I know you are going on to bigger and better and you deserve it so so so so so so so much, but I can't help feel a little hurt.
Dahlia, I haven't had many role models that have worked out for me in my life, until I came across you. I can't describe to you how much you have truly changed my life. I started listening to you two and a half years ago, and I never expected to grow as much as I have by simply listening to a radio show host. The way you see things in life is absolutely remarkable.
I'm not dumb, you have tough days like everyone else, but how you can come to work everyday and be so positive about life is so amazing to me.
I just want to thank you for everything you have done for me, 3 years ago I did not want to live, and you have completely changed my life.
I'm happy, a lot because I listen to your show. I've boycotted your show for the last two weeks because I'm hurt you are leaving, I don't blame you one bit though, but I'm still hurt, but I mostly don't listen to it because I will break down and tear up. I don't want you to the get this email mixed up, I am so happy for you, but I just need you to know how much of an impact you made on my life, and I'm sure many others, I wish you the best of luck, and just thank you again for being you.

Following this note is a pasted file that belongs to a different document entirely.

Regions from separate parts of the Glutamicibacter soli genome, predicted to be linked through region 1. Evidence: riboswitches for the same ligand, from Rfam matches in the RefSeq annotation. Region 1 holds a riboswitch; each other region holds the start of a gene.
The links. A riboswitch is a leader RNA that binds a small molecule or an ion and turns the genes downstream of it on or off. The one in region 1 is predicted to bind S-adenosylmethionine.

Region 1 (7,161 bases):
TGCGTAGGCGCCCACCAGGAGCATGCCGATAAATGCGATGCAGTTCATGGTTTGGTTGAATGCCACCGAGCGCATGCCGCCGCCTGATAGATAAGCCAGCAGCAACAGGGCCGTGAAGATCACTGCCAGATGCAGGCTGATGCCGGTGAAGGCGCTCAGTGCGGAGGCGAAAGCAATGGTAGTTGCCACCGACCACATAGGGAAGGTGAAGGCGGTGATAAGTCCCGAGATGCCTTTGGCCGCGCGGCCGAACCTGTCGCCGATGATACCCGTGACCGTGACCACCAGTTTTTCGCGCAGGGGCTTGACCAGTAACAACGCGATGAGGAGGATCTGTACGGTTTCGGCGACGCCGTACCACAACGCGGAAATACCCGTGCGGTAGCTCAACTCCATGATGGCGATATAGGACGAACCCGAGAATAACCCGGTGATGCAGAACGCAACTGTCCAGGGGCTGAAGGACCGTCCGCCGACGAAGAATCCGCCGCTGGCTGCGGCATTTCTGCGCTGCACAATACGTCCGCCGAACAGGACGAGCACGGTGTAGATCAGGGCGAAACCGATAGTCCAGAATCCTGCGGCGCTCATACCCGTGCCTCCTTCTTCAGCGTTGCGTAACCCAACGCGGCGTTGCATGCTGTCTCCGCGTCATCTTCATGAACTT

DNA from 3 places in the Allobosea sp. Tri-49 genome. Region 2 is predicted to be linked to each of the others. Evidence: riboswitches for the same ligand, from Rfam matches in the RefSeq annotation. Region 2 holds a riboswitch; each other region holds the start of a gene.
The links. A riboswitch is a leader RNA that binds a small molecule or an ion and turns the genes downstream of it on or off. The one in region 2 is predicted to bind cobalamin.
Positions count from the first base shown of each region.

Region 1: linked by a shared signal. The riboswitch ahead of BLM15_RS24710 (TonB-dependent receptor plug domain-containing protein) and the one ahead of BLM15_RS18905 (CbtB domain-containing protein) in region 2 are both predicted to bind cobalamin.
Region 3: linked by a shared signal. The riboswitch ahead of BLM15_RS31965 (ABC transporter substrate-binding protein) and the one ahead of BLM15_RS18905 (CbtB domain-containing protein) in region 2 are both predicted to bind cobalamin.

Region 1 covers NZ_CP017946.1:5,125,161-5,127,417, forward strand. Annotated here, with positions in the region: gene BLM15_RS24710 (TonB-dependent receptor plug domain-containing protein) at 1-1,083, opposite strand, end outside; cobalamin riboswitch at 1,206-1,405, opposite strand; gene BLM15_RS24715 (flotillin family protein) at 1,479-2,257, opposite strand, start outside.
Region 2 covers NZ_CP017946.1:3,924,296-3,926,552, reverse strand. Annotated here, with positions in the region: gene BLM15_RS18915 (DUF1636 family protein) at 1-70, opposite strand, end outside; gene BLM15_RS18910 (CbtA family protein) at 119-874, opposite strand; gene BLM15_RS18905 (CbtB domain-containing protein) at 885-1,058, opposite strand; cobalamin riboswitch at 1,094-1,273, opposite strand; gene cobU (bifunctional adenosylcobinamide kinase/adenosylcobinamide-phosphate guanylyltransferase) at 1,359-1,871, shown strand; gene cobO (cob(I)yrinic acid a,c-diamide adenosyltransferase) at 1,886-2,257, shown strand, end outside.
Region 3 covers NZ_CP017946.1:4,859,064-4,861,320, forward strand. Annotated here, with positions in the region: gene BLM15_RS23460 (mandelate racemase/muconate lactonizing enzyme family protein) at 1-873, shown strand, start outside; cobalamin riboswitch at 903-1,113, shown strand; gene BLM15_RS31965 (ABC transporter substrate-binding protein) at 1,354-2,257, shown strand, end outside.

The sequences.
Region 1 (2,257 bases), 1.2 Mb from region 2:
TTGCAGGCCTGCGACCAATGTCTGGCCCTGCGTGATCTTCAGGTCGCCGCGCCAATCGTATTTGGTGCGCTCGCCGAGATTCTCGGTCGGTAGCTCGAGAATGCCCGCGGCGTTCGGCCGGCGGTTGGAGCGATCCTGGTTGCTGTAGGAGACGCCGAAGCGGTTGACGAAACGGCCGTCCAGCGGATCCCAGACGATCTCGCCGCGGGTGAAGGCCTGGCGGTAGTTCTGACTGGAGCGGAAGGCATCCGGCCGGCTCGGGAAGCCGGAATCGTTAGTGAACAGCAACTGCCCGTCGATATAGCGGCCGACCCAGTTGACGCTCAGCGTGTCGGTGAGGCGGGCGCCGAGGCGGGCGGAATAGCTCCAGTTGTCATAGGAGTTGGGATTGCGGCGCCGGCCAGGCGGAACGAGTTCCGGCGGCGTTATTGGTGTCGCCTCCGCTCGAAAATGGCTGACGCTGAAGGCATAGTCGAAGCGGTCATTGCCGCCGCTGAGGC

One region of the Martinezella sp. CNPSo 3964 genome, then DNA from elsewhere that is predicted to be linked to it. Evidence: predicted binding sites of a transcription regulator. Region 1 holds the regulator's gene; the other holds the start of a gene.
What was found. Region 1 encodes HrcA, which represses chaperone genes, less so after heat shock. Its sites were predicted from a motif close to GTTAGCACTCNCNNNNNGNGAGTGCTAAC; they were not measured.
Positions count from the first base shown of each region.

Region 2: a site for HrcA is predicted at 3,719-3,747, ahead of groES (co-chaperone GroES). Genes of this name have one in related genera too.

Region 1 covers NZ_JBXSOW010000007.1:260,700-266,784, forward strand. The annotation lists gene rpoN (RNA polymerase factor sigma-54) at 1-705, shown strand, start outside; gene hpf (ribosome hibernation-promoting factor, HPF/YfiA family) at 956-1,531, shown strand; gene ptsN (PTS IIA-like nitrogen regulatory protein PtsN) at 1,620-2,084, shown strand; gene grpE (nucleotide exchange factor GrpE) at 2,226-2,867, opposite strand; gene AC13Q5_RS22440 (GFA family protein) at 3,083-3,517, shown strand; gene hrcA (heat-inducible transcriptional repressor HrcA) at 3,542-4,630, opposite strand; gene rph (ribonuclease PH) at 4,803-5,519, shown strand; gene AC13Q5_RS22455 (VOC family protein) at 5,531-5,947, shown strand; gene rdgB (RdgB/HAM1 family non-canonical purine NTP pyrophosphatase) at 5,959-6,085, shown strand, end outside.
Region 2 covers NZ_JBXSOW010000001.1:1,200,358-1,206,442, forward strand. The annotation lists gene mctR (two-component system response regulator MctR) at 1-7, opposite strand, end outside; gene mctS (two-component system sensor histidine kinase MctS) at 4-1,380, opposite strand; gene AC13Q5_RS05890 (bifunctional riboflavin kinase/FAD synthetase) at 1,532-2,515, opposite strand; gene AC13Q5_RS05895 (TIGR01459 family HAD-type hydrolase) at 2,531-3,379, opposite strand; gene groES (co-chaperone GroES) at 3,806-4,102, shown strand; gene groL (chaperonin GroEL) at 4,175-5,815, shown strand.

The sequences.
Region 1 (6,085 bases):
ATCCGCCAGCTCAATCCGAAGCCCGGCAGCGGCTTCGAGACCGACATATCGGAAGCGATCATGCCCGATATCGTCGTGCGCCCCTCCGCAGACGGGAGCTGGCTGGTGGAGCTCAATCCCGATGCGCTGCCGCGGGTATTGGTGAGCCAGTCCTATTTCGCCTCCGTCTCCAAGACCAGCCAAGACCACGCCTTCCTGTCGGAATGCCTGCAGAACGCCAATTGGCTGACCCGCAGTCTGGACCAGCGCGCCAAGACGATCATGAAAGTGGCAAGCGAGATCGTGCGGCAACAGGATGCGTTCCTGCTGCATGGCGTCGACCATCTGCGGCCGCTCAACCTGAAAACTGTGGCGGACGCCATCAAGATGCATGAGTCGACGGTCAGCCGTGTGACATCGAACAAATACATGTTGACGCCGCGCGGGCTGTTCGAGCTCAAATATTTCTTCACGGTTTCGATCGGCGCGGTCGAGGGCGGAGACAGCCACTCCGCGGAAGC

The power of connection.
You never know whom you're touching or how you're touching them.
You see, my biggest failure, has always - really - been failing to recognize my true capabilities. And I still can't tell you what my true capabilities are. You can't tell me what your true capabilities are either! Because you are always more capable than you think you are.
And you may never know your greatest successes - I was fortunate to have discovered a couple of mine through Stu and that listener - but you will always know your greatest failures. Please don't beat yourself up over them. Build yourself up from them.
Just know, it's not your failures - or even successes - that define you. Your values define you - and how you apply them. And how you apply them can turn your worst moments into your best moments.
But those greatest accomplishments will never happen in those moments when you're alone. They'll only happen when you're connected.